• Mod

    @NeverDie the difference between min/max is not much different here, approx. 11V over 24h, in Europe:

    945aab7b-ca9e-4fec-b9c4-47b52eddc7be-image.png

    Although relatively it's only half of yours...



  • At least here where I am - West coast of US - they're allowed +/- 10% and still be counted as within spec. So those numbers are fine.

    The thing is, they have voltage transformers with multiple contacts inside, and they will step the voltage up or down on the neighborhood feeders as necessary to account for varying voltages on the higher voltage lines. Actually, I think the switching happens going from high to medium voltage, and there aren't really that many of the switching transformers in the system. All of your local transformers for the houses wouldn't have them - that would be far too spendy. They do it on a large scale.

    But as the residential power demands change over the day, they use the switchers to keep everything balanced. They could keep the voltage variance smaller, but at the cost of more frequent switching, and every switch of the contacts creates some wear, so more maintenance eventually. Every switch also creates some ripples in the rest of the system, I'm pretty sure. But those are probably pretty minor - it's a very stiff system. Also having higher resolution on the switchers would be more complicated and have more parts/windings inside every one of them. They keep the frequency very tightly regulated, but allow the voltage to float a bit. The frequency variances they have to make up for throughout the day so that over the course of a whole day there's practically no net change at all. (For the sake of clocks that literally count cycles and therefore don't need a crystal.)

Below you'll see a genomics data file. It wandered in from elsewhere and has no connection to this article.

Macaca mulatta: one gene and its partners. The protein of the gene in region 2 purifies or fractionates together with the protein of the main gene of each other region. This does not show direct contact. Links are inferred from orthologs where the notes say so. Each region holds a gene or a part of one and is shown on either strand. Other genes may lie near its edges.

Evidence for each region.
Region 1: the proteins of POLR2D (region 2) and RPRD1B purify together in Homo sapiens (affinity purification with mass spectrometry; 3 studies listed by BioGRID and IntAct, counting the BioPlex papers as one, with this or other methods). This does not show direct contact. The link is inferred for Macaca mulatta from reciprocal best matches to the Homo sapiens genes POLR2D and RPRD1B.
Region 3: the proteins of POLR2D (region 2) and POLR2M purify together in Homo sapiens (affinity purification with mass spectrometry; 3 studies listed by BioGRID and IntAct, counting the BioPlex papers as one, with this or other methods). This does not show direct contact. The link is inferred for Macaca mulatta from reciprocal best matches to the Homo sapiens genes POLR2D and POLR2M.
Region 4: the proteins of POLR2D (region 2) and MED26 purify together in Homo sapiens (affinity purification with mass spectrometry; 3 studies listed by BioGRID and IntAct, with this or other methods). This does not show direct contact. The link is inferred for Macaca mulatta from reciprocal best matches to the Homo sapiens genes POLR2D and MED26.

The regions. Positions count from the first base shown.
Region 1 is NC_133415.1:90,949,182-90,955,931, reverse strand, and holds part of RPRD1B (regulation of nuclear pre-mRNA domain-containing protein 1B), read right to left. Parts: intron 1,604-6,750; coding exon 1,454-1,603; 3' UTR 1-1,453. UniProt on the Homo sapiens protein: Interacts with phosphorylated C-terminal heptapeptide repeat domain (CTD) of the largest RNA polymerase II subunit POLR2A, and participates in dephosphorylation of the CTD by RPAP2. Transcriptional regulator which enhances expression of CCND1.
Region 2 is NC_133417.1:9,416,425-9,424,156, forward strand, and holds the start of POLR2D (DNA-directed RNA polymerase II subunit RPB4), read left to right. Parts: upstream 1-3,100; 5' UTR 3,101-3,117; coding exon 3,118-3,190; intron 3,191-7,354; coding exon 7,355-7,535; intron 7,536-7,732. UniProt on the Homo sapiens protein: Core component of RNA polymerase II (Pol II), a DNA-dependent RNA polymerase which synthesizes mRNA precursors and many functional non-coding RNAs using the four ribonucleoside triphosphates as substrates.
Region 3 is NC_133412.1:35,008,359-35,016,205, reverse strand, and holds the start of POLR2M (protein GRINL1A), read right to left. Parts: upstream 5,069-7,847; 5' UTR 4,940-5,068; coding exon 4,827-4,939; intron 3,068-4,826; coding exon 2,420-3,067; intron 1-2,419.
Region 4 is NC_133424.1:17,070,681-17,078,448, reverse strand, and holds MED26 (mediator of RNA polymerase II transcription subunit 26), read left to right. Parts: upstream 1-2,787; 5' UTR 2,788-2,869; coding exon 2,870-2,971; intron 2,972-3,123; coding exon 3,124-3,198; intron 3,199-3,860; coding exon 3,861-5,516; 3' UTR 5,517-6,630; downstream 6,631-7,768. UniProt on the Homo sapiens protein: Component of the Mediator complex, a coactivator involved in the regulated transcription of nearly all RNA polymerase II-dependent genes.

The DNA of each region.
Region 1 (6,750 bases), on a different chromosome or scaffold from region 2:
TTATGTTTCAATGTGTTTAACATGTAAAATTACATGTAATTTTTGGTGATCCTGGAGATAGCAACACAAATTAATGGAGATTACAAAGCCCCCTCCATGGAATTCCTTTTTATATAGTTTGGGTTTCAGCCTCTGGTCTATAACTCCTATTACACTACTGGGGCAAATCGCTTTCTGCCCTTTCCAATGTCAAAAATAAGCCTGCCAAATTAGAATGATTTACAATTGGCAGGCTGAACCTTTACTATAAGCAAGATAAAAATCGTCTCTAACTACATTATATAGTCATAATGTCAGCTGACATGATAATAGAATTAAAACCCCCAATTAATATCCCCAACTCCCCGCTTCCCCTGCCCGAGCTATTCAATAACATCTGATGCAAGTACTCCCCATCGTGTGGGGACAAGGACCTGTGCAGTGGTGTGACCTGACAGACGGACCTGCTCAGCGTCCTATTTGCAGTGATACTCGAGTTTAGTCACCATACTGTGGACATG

Actually, allowing the voltage to vary also has another nice benefit to the system - it allows for a natural damping of disturbances. When the voltage dips a bit because of increased demand, the power used by many resistive appliances will also dip, so that can help the system in recovering as potentially more generation is brought online. I don't think something like AC that has a spinning motor helps much, as the frequency won't vary much.

    Sorry if you're aware of most of this. I worked for the power company for a while, though that has been some years ago now.



  • But back on topic - that device looks pretty cool, if it does half of what it claims. I'm a little tempted, even at my own cost. I won't, but if my insurance company ever offers it, I'll jump at it.

    Yes, it's a little 1984. But I also already signed up for an app with my car insurance that monitors my driving. It doesn't have any hardware, just GPS and accelerometer from my phone, but it doesn't cost me anything other than some power and I guess privacy. But it saves me something like 15% and I don't have to do anything. I guess if I ever really care about it watching me go somewhere I can disable it for that amount of time.

    A little weird what we're willing to put up with, I guess. Though I also like the fact that with a record of how I drive, if there's ever an accident, it might also be possible to subpoena the data in my defense if really necessary. Or maybe that's just what I tell myself to help justify it? 🙂